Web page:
Scaling the heights | Posted: 09 September 2015
Holidays in the snow in Switzerland
Holidays in the snow in Switzerland
Holidays in the snow in Switzerland

Peter Gschwendtner is no run-of-the-mill hotelier. We caught up with him at the Hotel Castle in Blitzingen to find out more…

In truth, none of our Inntravel hoteliers are what you might call 'ordinary', but this is a man who is an experienced mountain guide as well as proprietor, and who feels equally at home on Himalayan peaks as he does in the kitchen.

Q: AS A NATIVE OF THE AUSTRIAN TYROL, HOW DID YOU END UP HERE IN SWITZERLAND'S GOMS VALLEY?
I came over to Switzerland to work as a mountain guide and ski instructor, but before I was due to go home I met Brigitte. So I suppose you could say it was love that kept me here, and my motto – “If something’s worth doing, do it properly” – meant that I stayed, then we got married. The rest, as they say, is history.

Q: HOW DID YOU COME TO OWN AND RUN THE CASTLE HOTEL?
First of all, we ran a restaurant along the valley in Lax. But I couldn’t afford to pay a chef, so I taught myself to cook. And as I just said, “If something’s worth doing…”! So we gained quite a reputation for our food. They thought I was mad, of course – a mountain guide becoming a chef. But I was determined, and we worked hard. And then we had two kids, and needed to support our family, so we looked to build a small hotel. But then the Hotel Castle kind of fell into our laps: it became available at a good price, and we went for it. It was the bit of luck we needed, but it was a challenge to get things the way we wanted. But now, 20 years later, I’m happy to say that things have worked out very well.

Q; YOUR COOKING IS HIGHLY PRAISED BY INNTRAVEL GUESTS. WHAT'S YOUR SECRET?
I started with a very simple philosophy and it has stayed that way. I call it “from the heart and in accordance with nature". In fact, this philosophy governs everything we do – not just the food. It’s all about high-quality, fresh local ingredients – we don’t cut corners and we never will. The style has changed a little bit, of course: the cuisine has become a bit lighter, but there is never any compromise, and the dishes you can enjoy – freshwater fish from the Rhône or locally raised beef – are just as tasty as they should be.

Related Holidays

Castle Hotel, Blitzingen

Spend a week at the charming 4-star Hotel Castle – famed for its outstanding hospitality and delicious cuisine – in the pretty village of Blitzingen, nestling in the Goms Valley, where you'll find some of Switzerland's best cross-country skiing.

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Taster Weekend in the Goms Valley, Switzerland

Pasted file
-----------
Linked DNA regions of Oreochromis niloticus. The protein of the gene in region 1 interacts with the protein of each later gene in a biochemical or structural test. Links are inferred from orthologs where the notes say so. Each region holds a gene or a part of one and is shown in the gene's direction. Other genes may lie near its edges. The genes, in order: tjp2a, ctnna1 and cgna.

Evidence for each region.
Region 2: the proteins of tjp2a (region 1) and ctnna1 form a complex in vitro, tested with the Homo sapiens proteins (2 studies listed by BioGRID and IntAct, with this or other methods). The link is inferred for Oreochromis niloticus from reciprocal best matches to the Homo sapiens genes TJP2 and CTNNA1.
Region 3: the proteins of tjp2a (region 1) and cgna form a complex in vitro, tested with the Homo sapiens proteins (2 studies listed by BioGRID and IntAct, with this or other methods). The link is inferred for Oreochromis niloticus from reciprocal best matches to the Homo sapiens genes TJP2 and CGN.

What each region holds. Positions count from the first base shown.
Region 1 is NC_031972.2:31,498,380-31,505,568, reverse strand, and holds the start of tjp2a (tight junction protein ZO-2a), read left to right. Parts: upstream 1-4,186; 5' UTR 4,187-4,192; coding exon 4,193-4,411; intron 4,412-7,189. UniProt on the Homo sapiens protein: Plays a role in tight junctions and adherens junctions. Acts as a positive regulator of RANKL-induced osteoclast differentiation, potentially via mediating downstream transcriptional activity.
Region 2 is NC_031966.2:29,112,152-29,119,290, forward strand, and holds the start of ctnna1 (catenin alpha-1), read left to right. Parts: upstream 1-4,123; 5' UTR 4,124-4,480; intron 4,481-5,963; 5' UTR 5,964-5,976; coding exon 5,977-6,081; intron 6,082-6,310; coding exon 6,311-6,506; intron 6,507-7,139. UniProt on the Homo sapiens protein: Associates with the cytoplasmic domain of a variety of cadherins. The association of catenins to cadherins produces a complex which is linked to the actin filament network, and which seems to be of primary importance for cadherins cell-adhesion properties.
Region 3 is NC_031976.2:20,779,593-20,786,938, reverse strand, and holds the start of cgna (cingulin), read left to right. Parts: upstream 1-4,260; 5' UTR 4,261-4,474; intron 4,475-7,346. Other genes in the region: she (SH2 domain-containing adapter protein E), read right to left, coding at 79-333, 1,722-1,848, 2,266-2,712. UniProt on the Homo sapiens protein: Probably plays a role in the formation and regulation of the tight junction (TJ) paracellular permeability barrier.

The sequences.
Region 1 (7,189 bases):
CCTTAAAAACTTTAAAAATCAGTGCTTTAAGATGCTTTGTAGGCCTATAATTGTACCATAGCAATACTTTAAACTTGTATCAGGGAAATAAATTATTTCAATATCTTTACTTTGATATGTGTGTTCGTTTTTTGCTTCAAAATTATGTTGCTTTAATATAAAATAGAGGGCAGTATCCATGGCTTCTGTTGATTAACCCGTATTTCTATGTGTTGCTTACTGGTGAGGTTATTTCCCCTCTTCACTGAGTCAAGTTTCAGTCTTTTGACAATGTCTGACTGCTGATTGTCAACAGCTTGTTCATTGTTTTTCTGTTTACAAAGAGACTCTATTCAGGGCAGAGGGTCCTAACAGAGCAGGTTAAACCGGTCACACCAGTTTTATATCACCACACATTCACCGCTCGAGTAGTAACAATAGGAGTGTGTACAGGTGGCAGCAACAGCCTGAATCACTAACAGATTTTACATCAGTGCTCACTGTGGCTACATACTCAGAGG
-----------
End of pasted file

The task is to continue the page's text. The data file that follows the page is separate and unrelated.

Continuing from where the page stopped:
If you're not quite sure about a winter holiday in the snow, the highly-praised Castle Hotel in Blitzingen is perhaps the ideal place to go if you fancy an introduction to our kind of holiday on the 'quiet side of the mountain'.

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Q; WHAT MAKES THE GOMS VALLEY SUCH A SPECIAL PLACE FOR A WINTER HOLIDAY?
As well as being snow-sure, which is obviously important (we’re above 1,000 metres in altitude), I would say that it is the authenticity. The villages here are real; they are traditional. The old buildings, many of them dating from the 17th or 18th century, have a great deal of character. This makes it a special place to visit, and not at all like your average ski resort.

Q: GIVEN YOUR LOVE OF THE MOUNTAINS, HOW OFTEN CAN YOU ESCAPE FROM THE HOTEL TO ENJOY THEM?
Very rarely. There is so much to do here, to take care of our guests. I am the chauffeur, the receptionist and the chef – I wear many different hats and I love it! Sometimes I will go snowshoeing for an hour or two to keep fit, and it’s great to take guests out ski-touring, perhaps, towards the end of the season. But my job is to be here for them, and that’s as it should be.

Q: WHAT ARE YOUR MOST MEMORABLE MOUNTAINEERING EXPERIENCES?
Mount Everest! That was a huge draw for me, to go to the very top of the world. But it has become so commercial nowadays and there are other Himalayan peaks I like just as much – Makalu or Manaslu – plus mountains like the Matterhorn or Weisshorn closer to home. I love to go mountain guiding or glacier trekking with guests during the summer months – it’s a real treat to be up in the high Alps.

Q: CAN YOU DESCRIBE THE VIEW FROM THE SUMMIT OF EVEREST?
It’s incredible. For the first time, I really appreciated the curvature of the earth. We set off at midnight from Camp Four, and though there were thunderstorms over Kathmandu, it was unbelievably clear when we got to the summit at six in the morning. We stayed up there for an hour-and-a-half. The 7,000-metre peaks below us looked like small hills. It was truly amazing.

Q: WE HEAR YOU TRAVEL REGULARLY TO NEPAL AND HAVE JUST RECENTLY RETURNED. HOW ARE THINGS IN THE WAKE OF THE TERRIBLE EARTHQUAKES?
Nepal is such a fantastic country. I feel connected to the people there and I am greeted like a king because I am so involved in the lives of the Nepalese. We have helped to build schools there and been involved in many projects, so to witness the recent destruction was terrible. I was actually climbing Manaslu at the time [the world’s eighth-highest mountain] and there was snow like we’d never seen before in April. And then the avalanches came, and we were lucky to escape. With no helicopters available, we had to walk for 10 days around the mountain to get out. But despite the catastrophe, getting back to Kathmandu was a very good experience. The Nepalese have so little, but they are so positive, so kind. Now that I’m back in Switzerland I stay in contact with them every day, and I hope it’s not long before I can go back.



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